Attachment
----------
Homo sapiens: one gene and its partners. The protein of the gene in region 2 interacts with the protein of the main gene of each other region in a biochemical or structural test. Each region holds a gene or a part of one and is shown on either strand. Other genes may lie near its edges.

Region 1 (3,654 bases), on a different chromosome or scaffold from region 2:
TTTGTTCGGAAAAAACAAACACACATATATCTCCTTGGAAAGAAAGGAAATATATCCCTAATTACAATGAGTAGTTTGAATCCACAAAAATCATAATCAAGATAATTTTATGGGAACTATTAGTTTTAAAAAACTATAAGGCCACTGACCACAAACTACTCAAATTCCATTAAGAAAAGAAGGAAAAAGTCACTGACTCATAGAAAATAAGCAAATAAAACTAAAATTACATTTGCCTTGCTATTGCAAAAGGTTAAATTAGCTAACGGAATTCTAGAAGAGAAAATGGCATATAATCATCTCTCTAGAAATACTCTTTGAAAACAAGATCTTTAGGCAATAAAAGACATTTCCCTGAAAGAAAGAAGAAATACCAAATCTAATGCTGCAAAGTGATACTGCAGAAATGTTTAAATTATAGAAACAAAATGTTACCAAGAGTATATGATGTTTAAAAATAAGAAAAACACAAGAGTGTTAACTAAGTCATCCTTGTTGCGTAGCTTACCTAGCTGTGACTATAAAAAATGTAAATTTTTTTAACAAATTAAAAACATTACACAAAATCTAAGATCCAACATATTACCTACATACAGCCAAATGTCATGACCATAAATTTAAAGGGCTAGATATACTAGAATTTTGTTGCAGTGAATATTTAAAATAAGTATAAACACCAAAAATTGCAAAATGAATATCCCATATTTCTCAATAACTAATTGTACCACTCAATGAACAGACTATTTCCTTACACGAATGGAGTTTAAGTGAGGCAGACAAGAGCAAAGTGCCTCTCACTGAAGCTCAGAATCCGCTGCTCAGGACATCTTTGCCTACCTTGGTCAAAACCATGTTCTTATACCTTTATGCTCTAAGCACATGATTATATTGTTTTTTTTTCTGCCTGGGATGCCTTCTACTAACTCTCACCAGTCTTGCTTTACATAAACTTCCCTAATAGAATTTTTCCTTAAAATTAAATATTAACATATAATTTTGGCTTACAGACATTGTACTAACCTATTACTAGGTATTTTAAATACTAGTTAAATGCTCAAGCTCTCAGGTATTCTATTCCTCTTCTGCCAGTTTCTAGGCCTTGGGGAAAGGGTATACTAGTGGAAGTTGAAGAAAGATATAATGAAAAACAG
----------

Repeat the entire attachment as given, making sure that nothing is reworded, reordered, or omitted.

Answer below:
Homo sapiens: one gene and its partners. The protein of the gene in region 2 interacts with the protein of the main gene of each other region in a biochemical or structural test. Each region holds a gene or a part of one and is shown on either strand. Other genes may lie near its edges.

Region 1 (3,654 bases), on a different chromosome or scaffold from region 2:
TTTGTTCGGAAAAAACAAACACACATATATCTCCTTGGAAAGAAAGGAAATATATCCCTAATTACAATGAGTAGTTTGAATCCACAAAAATCATAATCAAGATAATTTTATGGGAACTATTAGTTTTAAAAAACTATAAGGCCACTGACCACAAACTACTCAAATTCCATTAAGAAAAGAAGGAAAAAGTCACTGACTCATAGAAAATAAGCAAATAAAACTAAAATTACATTTGCCTTGCTATTGCAAAAGGTTAAATTAGCTAACGGAATTCTAGAAGAGAAAATGGCATATAATCATCTCTCTAGAAATACTCTTTGAAAACAAGATCTTTAGGCAATAAAAGACATTTCCCTGAAAGAAAGAAGAAATACCAAATCTAATGCTGCAAAGTGATACTGCAGAAATGTTTAAATTATAGAAACAAAATGTTACCAAGAGTATATGATGTTTAAAAATAAGAAAAACACAAGAGTGTTAACTAAGTCATCCTTGTTGCGTAGCTTACCTAGCTGTGACTATAAAAAATGTAAATTTTTTTAACAAATTAAAAACATTACACAAAATCTAAGATCCAACATATTACCTACATACAGCCAAATGTCATGACCATAAATTTAAAGGGCTAGATATACTAGAATTTTGTTGCAGTGAATATTTAAAATAAGTATAAACACCAAAAATTGCAAAATGAATATCCCATATTTCTCAATAACTAATTGTACCACTCAATGAACAGACTATTTCCTTACACGAATGGAGTTTAAGTGAGGCAGACAAGAGCAAAGTGCCTCTCACTGAAGCTCAGAATCCGCTGCTCAGGACATCTTTGCCTACCTTGGTCAAAACCATGTTCTTATACCTTTATGCTCTAAGCACATGATTATATTGTTTTTTTTTCTGCCTGGGATGCCTTCTACTAACTCTCACCAGTCTTGCTTTACATAAACTTCCCTAATAGAATTTTTCCTTAAAATTAAATATTAACATATAATTTTGGCTTACAGACATTGTACTAACCTATTACTAGGTATTTTAAATACTAGTTAAATGCTCAAGCTCTCAGGTATTCTATTCCTCTTCTGCCAGTTTCTAGGCCTTGGGGAAAGGGTATACTAGTGGAAGTTGAAGAAAGATATAATGAAAAACAG